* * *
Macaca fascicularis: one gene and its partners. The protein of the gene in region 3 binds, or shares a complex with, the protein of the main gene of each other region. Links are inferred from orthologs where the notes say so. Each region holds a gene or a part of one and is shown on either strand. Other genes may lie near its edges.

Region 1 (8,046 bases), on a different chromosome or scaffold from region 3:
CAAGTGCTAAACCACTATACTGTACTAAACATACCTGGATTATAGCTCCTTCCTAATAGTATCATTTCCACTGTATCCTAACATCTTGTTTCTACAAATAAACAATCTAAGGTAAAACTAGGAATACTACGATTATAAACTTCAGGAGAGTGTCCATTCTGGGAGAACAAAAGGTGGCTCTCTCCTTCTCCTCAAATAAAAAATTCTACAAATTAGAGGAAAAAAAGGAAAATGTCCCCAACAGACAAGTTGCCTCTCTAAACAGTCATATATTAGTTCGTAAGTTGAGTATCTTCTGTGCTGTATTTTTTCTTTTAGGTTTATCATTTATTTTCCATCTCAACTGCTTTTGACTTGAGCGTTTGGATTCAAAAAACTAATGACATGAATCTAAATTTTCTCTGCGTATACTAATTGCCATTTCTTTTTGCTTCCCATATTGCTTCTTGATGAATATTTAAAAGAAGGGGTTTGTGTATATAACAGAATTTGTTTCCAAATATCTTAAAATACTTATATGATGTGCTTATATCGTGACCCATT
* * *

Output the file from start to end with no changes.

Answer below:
Macaca fascicularis: one gene and its partners. The protein of the gene in region 3 binds, or shares a complex with, the protein of the main gene of each other region. Links are inferred from orthologs where the notes say so. Each region holds a gene or a part of one and is shown on either strand. Other genes may lie near its edges.

Region 1 (8,046 bases), on a different chromosome or scaffold from region 3:
CAAGTGCTAAACCACTATACTGTACTAAACATACCTGGATTATAGCTCCTTCCTAATAGTATCATTTCCACTGTATCCTAACATCTTGTTTCTACAAATAAACAATCTAAGGTAAAACTAGGAATACTACGATTATAAACTTCAGGAGAGTGTCCATTCTGGGAGAACAAAAGGTGGCTCTCTCCTTCTCCTCAAATAAAAAATTCTACAAATTAGAGGAAAAAAAGGAAAATGTCCCCAACAGACAAGTTGCCTCTCTAAACAGTCATATATTAGTTCGTAAGTTGAGTATCTTCTGTGCTGTATTTTTTCTTTTAGGTTTATCATTTATTTTCCATCTCAACTGCTTTTGACTTGAGCGTTTGGATTCAAAAAACTAATGACATGAATCTAAATTTTCTCTGCGTATACTAATTGCCATTTCTTTTTGCTTCCCATATTGCTTCTTGATGAATATTTAAAAGAAGGGGTTTGTGTATATAACAGAATTTGTTTCCAAATATCTTAAAATACTTATATGATGTGCTTATATCGTGACCCATT